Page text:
On May 15 the Flemish Peace Institute participated in a seminar on the challenges for the fight against illicit firearms trafficking, which was organized by the French Institute for International and Strategic Affairs (IRIS) and the Group for Research and Information on Peace and Security (GRIP). Researcher Nils Duquet chaired a panel on the impact of new technologies and materials on the proliferation of small and light weapons and gave a presentation on the impact of the Internet on illicit firearms markets in Europe. In this Q&A he elaborates on the topic.
What is the impact of the internet on illicit firearms markets?
Traditionally, illicit firearms markets in Europe are closed markets with restricted access for people outside criminal networks. Access to illicit firearms markets has been strongly linked to criminal hierarchy and the criminal milieu to which the potential buyer belongs. Yet, the closed character of these markets has been eroding in recent years, partly due to the emergence of the Internet. This evolution has resulted in a growing availability of illicit firearms to lower segments of the criminal hierarchy, with as a consequence that it has become easier for petty criminals to acquire firearms, components, ammunition and even blueprints for 3D-printed firearms.
Is the illicit firearms market confined to the hidden and obscure parts of the internet?
Most attention in recent years has been given to the dark web, an anonymous part of the deep web, which is not indexed by search engines. The dark web can be an enabler for the trafficking of firearms. Recent research from RAND Europe and Project SAFTE, however, suggests that the magnitude of the scope and value of illicit arms trade on the dark web might often be overestimated. Weapons account for only about one percent of the total listings on the dark web vendor shops for example. While a growing range of weapons are available on the dark web, the volumes of potential supply remain rather low. Correspondingly, the offer on the dark web seems more suited to the needs of lower-level criminals, lone wolves, and individuals who are looking for firearms for other reasons. Moreover the degree of anonymity has its disadvantages: unreliable vendors and scamming are commonplace. Furthermore, law enforcement agencies are aware of the potential criminal activity on the dark web and some of them actively monitor these dark web markets.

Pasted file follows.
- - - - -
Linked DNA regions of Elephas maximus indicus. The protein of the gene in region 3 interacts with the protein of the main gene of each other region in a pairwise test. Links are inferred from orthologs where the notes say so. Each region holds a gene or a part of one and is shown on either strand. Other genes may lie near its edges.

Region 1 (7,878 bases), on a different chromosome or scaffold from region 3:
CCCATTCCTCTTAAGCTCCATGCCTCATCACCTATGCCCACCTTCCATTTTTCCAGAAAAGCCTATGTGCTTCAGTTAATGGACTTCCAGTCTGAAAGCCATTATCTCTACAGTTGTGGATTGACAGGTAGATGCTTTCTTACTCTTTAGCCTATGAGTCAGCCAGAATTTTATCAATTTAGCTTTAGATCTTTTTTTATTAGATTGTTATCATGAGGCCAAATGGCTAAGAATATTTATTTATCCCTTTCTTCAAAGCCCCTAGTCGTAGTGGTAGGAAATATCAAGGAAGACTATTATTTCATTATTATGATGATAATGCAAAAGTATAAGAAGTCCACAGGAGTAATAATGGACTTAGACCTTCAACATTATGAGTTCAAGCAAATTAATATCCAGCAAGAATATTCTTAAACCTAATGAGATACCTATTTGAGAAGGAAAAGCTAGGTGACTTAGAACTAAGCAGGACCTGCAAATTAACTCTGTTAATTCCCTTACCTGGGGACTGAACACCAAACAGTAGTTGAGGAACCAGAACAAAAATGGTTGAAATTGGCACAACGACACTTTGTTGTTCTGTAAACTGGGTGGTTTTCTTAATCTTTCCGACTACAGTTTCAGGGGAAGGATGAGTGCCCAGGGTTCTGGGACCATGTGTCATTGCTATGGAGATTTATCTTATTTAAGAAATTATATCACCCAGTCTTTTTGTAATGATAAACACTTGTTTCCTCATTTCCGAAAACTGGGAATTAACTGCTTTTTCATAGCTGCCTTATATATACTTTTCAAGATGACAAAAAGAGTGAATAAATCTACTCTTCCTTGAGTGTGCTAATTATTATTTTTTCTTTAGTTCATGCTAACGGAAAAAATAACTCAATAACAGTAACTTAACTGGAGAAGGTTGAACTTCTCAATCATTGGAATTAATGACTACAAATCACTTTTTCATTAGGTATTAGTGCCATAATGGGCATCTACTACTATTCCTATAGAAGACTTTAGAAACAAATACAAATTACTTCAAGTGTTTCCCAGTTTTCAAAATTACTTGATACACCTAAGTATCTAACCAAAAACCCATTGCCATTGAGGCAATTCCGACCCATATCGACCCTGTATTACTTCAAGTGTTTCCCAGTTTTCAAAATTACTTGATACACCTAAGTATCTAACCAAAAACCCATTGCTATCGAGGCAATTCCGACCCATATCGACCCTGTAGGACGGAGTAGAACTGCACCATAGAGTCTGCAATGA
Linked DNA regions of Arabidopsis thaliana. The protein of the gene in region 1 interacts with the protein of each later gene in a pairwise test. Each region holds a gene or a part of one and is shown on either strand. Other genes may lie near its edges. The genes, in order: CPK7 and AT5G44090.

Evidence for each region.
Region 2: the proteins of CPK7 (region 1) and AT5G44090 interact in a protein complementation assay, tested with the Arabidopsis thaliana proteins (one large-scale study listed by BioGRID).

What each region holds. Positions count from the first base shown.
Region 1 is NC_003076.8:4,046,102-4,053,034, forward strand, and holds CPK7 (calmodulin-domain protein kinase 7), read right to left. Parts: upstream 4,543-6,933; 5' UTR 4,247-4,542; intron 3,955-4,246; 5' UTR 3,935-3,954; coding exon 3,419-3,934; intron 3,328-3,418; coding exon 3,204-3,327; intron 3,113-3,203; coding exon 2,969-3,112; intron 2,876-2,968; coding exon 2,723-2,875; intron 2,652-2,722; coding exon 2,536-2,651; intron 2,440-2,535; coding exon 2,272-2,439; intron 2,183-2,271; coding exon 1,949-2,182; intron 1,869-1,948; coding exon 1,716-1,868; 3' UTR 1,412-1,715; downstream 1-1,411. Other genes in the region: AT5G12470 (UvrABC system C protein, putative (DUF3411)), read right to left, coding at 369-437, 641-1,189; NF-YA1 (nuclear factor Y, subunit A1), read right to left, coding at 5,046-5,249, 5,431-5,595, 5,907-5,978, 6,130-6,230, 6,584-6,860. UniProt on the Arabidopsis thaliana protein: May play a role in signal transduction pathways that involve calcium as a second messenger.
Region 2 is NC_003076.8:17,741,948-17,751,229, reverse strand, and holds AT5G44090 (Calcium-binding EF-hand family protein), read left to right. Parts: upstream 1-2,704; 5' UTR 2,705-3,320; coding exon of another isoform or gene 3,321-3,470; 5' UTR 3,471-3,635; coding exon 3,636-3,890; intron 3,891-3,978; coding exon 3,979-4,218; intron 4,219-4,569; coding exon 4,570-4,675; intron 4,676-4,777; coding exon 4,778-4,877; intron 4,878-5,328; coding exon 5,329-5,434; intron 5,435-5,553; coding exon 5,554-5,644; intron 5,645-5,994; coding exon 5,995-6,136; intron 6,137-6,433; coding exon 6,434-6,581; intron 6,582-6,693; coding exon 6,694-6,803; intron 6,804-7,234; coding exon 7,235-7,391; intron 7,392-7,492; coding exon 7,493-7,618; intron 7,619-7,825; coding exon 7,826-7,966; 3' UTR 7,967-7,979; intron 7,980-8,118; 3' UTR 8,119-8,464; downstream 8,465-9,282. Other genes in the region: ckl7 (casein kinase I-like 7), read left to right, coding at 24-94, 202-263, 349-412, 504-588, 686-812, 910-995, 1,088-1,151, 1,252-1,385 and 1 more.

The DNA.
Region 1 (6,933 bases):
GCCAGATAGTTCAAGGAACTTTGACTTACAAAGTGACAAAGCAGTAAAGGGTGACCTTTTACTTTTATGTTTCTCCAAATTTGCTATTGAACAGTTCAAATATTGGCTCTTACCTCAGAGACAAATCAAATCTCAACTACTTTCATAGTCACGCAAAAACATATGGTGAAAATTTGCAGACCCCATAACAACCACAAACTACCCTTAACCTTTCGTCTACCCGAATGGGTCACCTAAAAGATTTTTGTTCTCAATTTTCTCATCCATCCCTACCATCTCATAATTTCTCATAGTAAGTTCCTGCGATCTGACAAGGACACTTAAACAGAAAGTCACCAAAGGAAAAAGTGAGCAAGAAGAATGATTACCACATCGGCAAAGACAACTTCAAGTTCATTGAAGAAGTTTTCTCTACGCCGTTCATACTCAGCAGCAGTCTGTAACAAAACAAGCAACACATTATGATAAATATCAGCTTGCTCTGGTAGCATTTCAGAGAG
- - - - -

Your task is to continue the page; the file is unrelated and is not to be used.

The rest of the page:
What is the role of the surface web?
The surface web has had a considerable impact on illicit firearms markets. This is mainly due to the observation that, despite the existence of a European Firearms Directive, national firearms legislation can differ significantly between European member states. As a result, certain firearms and components that require an authorization in some countries, are sometimes readily available in other countries. It is clear that the Internet facilitates the exploitation of discrepancies and inconsistencies between different national firearms legislation, as a physical crossing of borders is no longer required. These weapons can be bought and paid for online and are then shipped in postal packages across Europe. An important recent loophole was the relative easy circulation of easy-to-convert deactivated firearms. These could be bought legally in most EU member states, as governments presumed that they could no longer be fired and did not pose a security risk. However, effective national procedures to render deactivated firearms inoperable have been lacking in many EU member states, resulting in easy reactivation. A similar problem can be observed with regard to blank-firing guns or so-called Flobert weapons. Registration is often not required and some of these weapons can be easily converted into lethal live-firing firearms.
How can policy-makers deal with these new challenges?
It is important to keep in mind that not every aspect of online arms trade is virtual. At some point there has to be a physical delivery of the goods. This remains a weak spot in an otherwise veiled transaction. Moreover, the virtual character of the market does not make traditional operational methods such as infiltration obsolete, but expertise and technical knowledge on weapons and illicit firearms markets in general and illicit online firearms trafficking in particular are needed. Conjointly, cooperation between member states is of paramount importance. The EU and its member states have to adopt a comprehensive and coordinated approach to tackle these problems. A solid and harmonized regulatory framework, efficient operational cooperation and information exchange are vitally important. The Internet has enabled criminals to exploit the borders, policy-makers cannot fall behind.
Want to read more? Have a look at our publications on illegal arms trade in Europe.